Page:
Ingham County Circuit Judge Clinton Canady III last week issued the order aimed at ensuring Republicans follow certain procedures when granting what is called "immediate effect" to bills approved by lawmakers.

That status determines how quickly a new law kicks in once signed by the governor.

(photo by Steve Carmody/Michigan Radio)

The Michigan Court of Appeals may rule today in a dispute about how State House Republicans are passing bills.    

House Republicans have tacked on “immediate effect” provisions on more than 500 bills this year.  That means the bills will become law as soon as Governor Snyder signs them. But Democrats complain the “immediate effect” provisions are being added without the constitutionally required two-thirds vote.

user brother_o'mara / Flickr

No clear path forward in Detroit

Detroit City Council met yesterday afternoon and did not vote on a proposed financial stability agreement with the state. Instead, as Michigan Radio's Sarah Cwiek reports, the meeting "started out with a contentious public hearing about union contracts, and ended in a confusing mess of court challenges—with no clear answer about how the whole process will go forward."

Council is expected to meet again today starting at 10 a.m.

Gov. Snyder has said his deadline for deciding whether or not to appoint an emergency manager is this Thursday (April 5).

And today at 2 p.m., according to the Detroit Free Press, a federal court will hear arguments about whether Gov. Snyder's "pressure on the city to scrap ratified [union] contracts violates federal due-process rights and contract clauses in the federal and state constitutions."

A separate court hearing on potential violations of the state's open meetings act is set to take place next week (April 11). As Sarah Cwiek reports:

Ingham County Circuit Court Judge Joyce Draganchuck has ordered the review team not to approve or even discuss a consent agreement before an April 11 hearing.

The court order was called “disturbing” by officials in Gov. Snyder's office. They say they will appeal.

Judge blocks legislative maneuvers by State House Republicans

Republicans in the State House have passed 500 bills with "immediate effect" provisions. With this provision, laws go into effect immediately after the Governor signs them, rather than waiting 90 days after the legislative session ends.

To pass an "immediate effect" bill, the legislative body needs a super-majority, which it does not have. 

Democrats in the State House sued, saying the Republican majority in the State House refuses to hold recorded votes on "immediate effect" bills.

As Michigan Radio's Steve Carmody reported, Ingham County Circuit Court Judge Clinton Canady granted a temporary injunction against the legislative maneuver. Her order blocks the implementation of three bills already signed into law.

An emergency manager for Muskegon Heights schools?

With a projected deficit of more than $9 million, a state financial review team is recommending that Gov. Snyder appoint an emergency manager for the school system.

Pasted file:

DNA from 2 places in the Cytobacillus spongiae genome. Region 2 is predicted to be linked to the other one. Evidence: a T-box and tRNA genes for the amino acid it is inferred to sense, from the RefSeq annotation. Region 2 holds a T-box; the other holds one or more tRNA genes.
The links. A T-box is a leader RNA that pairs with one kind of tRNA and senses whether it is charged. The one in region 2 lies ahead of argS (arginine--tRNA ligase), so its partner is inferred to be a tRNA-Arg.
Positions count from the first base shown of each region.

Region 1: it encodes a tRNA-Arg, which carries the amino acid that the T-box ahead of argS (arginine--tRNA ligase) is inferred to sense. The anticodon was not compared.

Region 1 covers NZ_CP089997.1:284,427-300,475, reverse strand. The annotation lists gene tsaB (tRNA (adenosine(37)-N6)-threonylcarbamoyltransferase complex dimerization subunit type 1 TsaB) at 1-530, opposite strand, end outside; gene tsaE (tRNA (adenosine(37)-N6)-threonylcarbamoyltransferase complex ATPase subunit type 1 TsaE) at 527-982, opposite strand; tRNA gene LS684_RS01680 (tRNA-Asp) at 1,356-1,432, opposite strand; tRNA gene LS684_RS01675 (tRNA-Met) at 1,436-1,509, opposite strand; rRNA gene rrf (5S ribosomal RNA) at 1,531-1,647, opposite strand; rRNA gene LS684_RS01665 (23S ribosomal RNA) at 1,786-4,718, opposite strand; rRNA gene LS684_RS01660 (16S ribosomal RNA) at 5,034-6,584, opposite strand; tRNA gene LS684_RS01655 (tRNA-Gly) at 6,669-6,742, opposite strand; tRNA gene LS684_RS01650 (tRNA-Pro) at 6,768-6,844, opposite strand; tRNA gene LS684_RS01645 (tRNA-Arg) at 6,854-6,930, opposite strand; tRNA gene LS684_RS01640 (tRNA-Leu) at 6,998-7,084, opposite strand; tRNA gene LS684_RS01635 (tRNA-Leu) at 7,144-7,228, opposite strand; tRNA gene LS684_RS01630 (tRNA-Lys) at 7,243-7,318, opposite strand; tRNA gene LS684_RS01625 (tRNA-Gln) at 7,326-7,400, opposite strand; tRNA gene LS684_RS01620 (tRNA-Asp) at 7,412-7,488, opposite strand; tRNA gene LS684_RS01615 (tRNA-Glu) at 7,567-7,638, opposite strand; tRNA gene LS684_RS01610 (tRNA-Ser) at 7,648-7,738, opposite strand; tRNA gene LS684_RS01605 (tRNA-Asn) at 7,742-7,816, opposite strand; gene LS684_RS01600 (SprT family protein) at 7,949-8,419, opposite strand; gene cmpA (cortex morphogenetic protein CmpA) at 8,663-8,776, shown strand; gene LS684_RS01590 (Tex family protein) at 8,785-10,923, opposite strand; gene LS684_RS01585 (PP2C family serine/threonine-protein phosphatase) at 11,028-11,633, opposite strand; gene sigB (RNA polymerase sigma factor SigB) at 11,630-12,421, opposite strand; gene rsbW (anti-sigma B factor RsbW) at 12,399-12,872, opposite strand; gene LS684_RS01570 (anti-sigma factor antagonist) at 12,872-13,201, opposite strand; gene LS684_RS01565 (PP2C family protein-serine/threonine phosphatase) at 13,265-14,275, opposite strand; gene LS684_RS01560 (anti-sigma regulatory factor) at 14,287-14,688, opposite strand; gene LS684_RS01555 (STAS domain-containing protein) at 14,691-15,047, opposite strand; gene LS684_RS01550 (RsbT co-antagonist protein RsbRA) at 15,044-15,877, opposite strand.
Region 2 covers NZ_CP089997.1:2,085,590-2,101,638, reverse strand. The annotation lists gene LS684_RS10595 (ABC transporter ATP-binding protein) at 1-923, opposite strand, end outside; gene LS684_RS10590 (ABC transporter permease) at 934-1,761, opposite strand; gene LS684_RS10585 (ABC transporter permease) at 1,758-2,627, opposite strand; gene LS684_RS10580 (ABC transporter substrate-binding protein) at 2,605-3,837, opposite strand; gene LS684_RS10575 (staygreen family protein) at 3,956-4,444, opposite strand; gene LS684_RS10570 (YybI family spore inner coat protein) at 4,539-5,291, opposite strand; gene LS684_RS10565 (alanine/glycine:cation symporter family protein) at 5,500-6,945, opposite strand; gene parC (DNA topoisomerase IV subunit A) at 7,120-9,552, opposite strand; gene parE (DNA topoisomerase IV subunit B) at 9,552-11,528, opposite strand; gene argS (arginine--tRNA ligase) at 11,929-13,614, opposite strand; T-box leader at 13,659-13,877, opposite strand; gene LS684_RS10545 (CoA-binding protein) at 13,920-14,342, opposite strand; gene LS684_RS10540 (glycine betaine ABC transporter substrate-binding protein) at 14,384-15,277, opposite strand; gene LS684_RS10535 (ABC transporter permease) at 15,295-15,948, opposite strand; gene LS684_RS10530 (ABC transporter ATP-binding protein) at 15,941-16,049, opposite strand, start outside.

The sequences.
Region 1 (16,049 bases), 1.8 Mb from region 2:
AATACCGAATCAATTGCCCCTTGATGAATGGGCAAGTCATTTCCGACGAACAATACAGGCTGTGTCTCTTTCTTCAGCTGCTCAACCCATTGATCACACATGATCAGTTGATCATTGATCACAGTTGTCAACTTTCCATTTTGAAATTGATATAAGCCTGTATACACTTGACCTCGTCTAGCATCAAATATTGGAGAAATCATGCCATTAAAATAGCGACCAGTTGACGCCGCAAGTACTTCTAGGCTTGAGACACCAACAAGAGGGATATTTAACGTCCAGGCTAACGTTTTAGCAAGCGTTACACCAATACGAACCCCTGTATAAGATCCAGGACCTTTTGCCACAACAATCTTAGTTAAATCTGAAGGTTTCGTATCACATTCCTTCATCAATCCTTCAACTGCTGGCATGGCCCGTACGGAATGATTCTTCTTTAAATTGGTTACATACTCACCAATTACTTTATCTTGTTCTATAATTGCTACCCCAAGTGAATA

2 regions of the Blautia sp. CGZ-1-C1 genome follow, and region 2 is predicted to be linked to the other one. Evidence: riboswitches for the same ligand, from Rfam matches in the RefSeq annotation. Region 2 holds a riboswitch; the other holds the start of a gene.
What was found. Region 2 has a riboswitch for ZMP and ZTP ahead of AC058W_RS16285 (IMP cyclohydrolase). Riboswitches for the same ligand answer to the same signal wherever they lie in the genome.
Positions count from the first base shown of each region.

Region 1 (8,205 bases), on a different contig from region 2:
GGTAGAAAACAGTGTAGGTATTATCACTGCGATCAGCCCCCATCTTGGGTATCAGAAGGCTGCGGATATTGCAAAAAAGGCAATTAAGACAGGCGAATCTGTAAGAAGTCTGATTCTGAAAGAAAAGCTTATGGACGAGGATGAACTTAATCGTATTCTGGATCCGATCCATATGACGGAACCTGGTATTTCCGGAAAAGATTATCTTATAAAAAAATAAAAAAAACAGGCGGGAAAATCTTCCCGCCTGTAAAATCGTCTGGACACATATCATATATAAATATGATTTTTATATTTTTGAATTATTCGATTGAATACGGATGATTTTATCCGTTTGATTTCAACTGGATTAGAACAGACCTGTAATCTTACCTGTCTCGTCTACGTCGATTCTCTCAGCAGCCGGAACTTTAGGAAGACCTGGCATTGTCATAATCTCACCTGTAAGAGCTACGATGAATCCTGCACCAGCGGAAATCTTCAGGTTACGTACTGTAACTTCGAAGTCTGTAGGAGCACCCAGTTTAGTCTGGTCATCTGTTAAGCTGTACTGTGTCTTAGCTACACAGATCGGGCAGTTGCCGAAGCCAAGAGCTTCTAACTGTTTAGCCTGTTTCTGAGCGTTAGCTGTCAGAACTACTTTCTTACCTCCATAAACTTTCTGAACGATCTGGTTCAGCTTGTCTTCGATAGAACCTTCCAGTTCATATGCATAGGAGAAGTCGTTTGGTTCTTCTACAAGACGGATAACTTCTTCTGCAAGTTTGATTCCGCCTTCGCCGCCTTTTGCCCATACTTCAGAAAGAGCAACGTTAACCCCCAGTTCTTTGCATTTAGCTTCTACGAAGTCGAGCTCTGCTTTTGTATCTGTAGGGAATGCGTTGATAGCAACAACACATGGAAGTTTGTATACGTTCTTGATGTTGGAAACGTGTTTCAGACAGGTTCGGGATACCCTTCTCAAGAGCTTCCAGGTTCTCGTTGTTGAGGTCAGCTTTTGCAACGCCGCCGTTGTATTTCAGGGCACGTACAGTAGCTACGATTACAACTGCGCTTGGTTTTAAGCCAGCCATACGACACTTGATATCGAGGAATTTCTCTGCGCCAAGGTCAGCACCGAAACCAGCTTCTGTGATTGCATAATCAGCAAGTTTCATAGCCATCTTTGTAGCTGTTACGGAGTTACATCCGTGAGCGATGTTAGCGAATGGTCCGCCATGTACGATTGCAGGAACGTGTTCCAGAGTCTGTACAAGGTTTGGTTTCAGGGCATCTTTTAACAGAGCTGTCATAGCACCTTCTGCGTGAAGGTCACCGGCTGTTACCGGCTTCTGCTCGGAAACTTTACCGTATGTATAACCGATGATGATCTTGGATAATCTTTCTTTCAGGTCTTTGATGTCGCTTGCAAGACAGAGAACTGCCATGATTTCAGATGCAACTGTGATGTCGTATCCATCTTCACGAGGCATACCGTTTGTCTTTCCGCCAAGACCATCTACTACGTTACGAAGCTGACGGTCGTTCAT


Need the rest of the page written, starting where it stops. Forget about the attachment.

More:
Unlike Detroit, an EM appointment here is not likely to be controversial. The school board took the unusual step of asking for an emergency manager appointment last December.

Gov. Snyder has ten days to act on the review team's recommendation. If one is appointed, the Muskegon Heights schools emergency manager would be the seventh emergency manager operating in the state.

 A judge has issued a temporary injunction blocking a legislative maneuver that state House Republicans have been using this year.

The state House has passed more than 500 bills this year with a provision that the bills take effect as soon as the governor signs them.    State House Democrats sued, claiming the Republican leadership ignored their requests for votes to delay implementation of the bills.

Attorney Michael Hodge represents the House Democrats.  He says the House Republican leadership has been shutting out the minority party.

Matthileo / Flickr

This week Rick Pluta, Lansing Bureau Chief for the Michigan Public Radio Network, and I took a look at the hullabaloo over vote counting at the state Capital.

A political fight between Republicans and Democrats at the state Capitol has landed in court. Democrats in the state House say Republicans in the majority are violating the Michigan Constitution. The lawsuit says the House GOP majority refuses to hold recorded votes on a procedure that requires super-majorities to pass. It allows bills to become effective upon being signed by the governor.

Otherwise, bills cannot become law until 90 days after the end of a legislative session. The minority party often uses that to slow down controversial measures.

“We feel the constitution’s been violated over the past year plus and we have not been allowed to have immediate effect votes," says House Democratic Leader Rick Hammell.

A judge has ordered Republicans to show up in court on Monday to explain why they won’t hold recorded votes on the procedure. Democrats will ask the judge to order record roll call votes.

Republican leaders say they have complied with the constitution.

For the last fifteen months, Republicans have controlled everything in sight in Lansing -- the House, the Senate, the governor’s office and the Supreme Court.

They have the majorities to pass essentially anything they want, and even if something is constitutionally controversial, they are secure in the knowledge that it’s almost certain that the disgracefully partisan Michigan Supreme Court will rule in their favor.